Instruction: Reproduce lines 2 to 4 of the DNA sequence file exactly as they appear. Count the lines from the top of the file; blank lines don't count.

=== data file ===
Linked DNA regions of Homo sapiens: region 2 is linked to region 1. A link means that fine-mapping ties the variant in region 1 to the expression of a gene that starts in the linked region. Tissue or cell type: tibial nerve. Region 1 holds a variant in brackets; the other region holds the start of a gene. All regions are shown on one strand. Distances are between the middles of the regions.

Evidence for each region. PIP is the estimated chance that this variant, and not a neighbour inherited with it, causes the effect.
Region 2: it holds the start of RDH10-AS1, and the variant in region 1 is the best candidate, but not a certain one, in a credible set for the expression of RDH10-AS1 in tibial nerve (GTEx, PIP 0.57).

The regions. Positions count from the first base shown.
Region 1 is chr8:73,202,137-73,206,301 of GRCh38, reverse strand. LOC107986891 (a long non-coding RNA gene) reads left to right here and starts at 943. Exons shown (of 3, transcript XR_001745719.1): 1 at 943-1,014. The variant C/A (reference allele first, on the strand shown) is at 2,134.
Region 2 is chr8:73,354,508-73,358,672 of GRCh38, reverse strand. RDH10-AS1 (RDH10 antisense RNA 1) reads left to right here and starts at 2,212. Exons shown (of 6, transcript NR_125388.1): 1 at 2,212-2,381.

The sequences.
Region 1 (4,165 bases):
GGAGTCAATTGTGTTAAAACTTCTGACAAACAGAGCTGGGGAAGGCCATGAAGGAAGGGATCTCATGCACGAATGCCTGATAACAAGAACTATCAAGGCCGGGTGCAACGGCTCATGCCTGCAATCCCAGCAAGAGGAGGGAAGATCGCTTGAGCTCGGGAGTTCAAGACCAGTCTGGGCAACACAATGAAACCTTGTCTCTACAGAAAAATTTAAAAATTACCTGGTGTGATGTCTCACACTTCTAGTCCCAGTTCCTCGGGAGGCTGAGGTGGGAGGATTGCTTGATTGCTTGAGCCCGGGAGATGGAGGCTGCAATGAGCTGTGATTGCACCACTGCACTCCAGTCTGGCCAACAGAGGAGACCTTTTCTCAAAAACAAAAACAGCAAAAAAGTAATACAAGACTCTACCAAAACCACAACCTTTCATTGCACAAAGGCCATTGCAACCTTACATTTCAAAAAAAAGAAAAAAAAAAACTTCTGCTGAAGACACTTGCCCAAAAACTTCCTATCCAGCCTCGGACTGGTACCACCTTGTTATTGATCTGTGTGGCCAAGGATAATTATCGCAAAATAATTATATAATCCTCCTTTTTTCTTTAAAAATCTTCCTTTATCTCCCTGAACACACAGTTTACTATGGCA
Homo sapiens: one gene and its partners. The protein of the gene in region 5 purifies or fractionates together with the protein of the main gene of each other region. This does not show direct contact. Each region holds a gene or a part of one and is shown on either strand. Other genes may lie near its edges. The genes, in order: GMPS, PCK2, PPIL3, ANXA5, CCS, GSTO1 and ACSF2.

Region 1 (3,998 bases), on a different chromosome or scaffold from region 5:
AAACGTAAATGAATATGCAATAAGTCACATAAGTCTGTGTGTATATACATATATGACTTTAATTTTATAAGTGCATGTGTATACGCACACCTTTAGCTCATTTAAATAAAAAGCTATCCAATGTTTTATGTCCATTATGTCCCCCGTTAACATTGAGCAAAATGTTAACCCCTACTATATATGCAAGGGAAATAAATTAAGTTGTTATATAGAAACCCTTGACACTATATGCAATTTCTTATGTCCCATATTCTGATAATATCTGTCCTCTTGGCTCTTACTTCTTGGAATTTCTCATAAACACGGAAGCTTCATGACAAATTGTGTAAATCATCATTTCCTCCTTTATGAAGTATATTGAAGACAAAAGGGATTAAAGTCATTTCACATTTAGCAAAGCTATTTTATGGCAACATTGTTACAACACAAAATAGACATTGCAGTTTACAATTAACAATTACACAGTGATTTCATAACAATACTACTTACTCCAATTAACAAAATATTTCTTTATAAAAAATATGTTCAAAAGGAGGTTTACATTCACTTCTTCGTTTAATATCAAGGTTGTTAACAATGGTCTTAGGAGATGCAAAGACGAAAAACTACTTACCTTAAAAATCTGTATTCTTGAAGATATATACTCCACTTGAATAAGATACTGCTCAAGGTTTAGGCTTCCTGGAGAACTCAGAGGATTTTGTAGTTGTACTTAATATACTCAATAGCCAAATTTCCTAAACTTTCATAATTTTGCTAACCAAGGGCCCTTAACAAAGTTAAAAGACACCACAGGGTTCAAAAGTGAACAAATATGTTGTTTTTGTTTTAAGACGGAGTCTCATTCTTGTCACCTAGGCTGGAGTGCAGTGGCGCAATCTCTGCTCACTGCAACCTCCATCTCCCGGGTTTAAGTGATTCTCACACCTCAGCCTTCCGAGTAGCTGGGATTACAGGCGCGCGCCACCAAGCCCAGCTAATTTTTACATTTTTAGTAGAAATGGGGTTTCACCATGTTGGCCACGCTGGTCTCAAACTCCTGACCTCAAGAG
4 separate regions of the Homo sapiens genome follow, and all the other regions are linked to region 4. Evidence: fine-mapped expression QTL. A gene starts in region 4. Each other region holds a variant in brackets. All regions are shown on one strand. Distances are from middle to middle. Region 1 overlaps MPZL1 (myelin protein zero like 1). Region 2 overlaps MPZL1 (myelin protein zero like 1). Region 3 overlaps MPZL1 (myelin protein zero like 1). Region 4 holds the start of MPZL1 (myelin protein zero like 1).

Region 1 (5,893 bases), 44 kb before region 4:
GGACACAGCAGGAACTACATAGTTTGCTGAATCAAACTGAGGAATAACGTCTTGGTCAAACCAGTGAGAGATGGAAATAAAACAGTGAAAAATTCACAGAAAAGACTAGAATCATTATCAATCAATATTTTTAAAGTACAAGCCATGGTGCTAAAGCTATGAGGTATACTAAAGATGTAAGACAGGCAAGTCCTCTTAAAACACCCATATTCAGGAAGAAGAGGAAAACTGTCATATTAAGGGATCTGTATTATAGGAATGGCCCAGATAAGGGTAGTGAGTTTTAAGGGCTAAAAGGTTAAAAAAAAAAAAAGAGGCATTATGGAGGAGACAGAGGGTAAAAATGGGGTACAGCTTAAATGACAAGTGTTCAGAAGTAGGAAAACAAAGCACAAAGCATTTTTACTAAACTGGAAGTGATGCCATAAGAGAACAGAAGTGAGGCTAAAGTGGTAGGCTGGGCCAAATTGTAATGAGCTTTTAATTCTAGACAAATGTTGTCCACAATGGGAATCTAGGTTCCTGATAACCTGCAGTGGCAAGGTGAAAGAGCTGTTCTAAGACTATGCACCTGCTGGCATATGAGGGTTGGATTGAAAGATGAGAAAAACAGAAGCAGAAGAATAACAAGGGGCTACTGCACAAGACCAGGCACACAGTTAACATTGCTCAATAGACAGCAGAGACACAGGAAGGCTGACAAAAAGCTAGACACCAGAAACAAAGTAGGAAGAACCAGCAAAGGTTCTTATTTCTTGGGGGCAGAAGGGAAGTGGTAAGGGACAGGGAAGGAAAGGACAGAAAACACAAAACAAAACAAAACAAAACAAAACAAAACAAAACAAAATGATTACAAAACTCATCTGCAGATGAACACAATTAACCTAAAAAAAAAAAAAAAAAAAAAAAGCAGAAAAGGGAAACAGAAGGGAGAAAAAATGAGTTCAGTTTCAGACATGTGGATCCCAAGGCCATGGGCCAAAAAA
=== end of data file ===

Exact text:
Evidence for each region. PIP is the estimated chance that this variant, and not a neighbour inherited with it, causes the effect.
Region 2: it holds the start of RDH10-AS1, and the variant in region 1 is the best candidate, but not a certain one, in a credible set for the expression of RDH10-AS1 in tibial nerve (GTEx, PIP 0.57).

The regions. Positions count from the first base shown.